Before the end of June 1882, Whitman had reached an agreement with Rees Welsh, a Philadelphia company, to receive the plates and publish the book. The Rees Welsh edition of 1882 (a copy of which is also available in Special Collections) sold extremely well, perhaps due to the publicity generated by the unpleasantness of being “banned in Boston.” One source reports that it went through several printings and had sold almost 5,000 copies by December of that year. Another report says the first limited printing of a thousand copies sold in two days; another claims between two and three thousand sold on a single day!! The Osgood plates would pass quickly from Rees Welsh to publisher David McKay, and would provide the basis for all further editions of Leaves of Grass published in Whitman’s lifetime.
But the Author’s Edition of 1882 is the subject of this post. Again, it is one of many editions of Leaves of Grass in Special Collections. Our copy is signed by Whitman on the title page that was printed specifically for this edition. At between 100 and 225 copies produced, it is among the rarest of editions of Leaves of Grass. (Of the more significant 1855 first edition, 795 were printed and 158 copies are known to exist, according to a 2006 study by Ed Folsom. Others set the number at closer to 200.) The spine reads “Author’s / Edition / Leaves / of / Grass / complete / Autograph / & Portraits / 1882.” The endpapers, front and back, are a bright, glossy yellow. The title page presents the poem that begins, “Come, said my Soul, / Such verses for my Body let us write, (for we are one,)” printed just above Whitman’s signature. It carries the date, 1882, as that is the year it was printed, and the verso of the title page has an 1881 copyright notice. Two portraits of Whitman grace the book, the 1855 engraving of poet as a younger man (shown above) and, towards the back of the book, an image of an older Whitman (also shown above).
Our copy also is inscribed. On the front endpaper, in Whitman’s hand is written: John H. Johnston / from his friend / the author / Jan. 5 1885. Along with the donation of the book, we received a copy of the following obituary notice: “Johnston–On Monday, March 17, John Henry Johnston, in the 82nd year of his age. Funeral services at his late residence 389 Clinton St., Brooklyn. Wednesday March 19, at 2PM. Interment private.”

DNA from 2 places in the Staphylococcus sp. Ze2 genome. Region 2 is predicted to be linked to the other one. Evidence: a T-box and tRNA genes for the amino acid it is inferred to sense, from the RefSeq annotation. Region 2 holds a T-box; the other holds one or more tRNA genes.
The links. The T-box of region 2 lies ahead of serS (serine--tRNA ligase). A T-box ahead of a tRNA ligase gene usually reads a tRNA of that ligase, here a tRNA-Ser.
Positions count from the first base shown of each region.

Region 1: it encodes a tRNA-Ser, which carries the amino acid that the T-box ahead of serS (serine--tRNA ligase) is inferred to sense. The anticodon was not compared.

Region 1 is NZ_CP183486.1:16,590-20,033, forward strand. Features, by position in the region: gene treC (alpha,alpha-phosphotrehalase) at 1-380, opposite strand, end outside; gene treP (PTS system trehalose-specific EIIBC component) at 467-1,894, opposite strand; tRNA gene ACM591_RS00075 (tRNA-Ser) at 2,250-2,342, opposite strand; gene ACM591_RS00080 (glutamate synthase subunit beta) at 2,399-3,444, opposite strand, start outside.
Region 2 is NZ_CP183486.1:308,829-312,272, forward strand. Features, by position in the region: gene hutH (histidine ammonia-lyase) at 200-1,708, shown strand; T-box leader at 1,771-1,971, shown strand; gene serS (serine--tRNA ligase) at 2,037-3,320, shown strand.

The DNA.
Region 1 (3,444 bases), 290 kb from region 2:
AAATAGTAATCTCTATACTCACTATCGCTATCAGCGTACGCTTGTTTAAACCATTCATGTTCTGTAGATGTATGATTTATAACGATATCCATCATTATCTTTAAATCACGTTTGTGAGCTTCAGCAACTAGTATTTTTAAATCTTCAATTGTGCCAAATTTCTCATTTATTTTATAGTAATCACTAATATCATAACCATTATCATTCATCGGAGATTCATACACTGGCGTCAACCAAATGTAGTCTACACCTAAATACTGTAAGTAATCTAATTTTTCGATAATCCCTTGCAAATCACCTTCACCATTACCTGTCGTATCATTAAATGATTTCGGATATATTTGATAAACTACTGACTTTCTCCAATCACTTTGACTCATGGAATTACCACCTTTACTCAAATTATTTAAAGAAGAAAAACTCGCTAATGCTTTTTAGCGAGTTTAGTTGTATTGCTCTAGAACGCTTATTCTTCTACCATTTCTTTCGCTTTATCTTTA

John Henry Johnston was born in 1837, died in 1919, and was Whitman’s friend and benefactor. Born in Sidney, NY, he came to New York in 1853, found employment in a Manhattan jewelry store and five years later became a partner and owner of the company. In 1873, Johnston purchased from his friend the 1860 portrait of Whitman painted by Charles Hine so that the poet would have enough money to move to Camden, NJ following the death of his mother. In following years, Whitman would often stay at the Johnston home on East Tenth Street when in New York. (The 1860 portrait, by the way, said to be Whitman’s favorite, was the source for the engraving of Whitman that is featured in the 1860 third edition of Leaves of Grass, also available in Special Collections.) In 1877, Johnston commissioned Elmira artist, George W. Waters to paint another portrait of Whitman.
In this 1882 Author’s edition, we have a fine, signed, presentation copy of a rare edition of Whitman’s Leaves of Grass. Come see it along with several other nineteenth and twentieth century editions at Special Collections.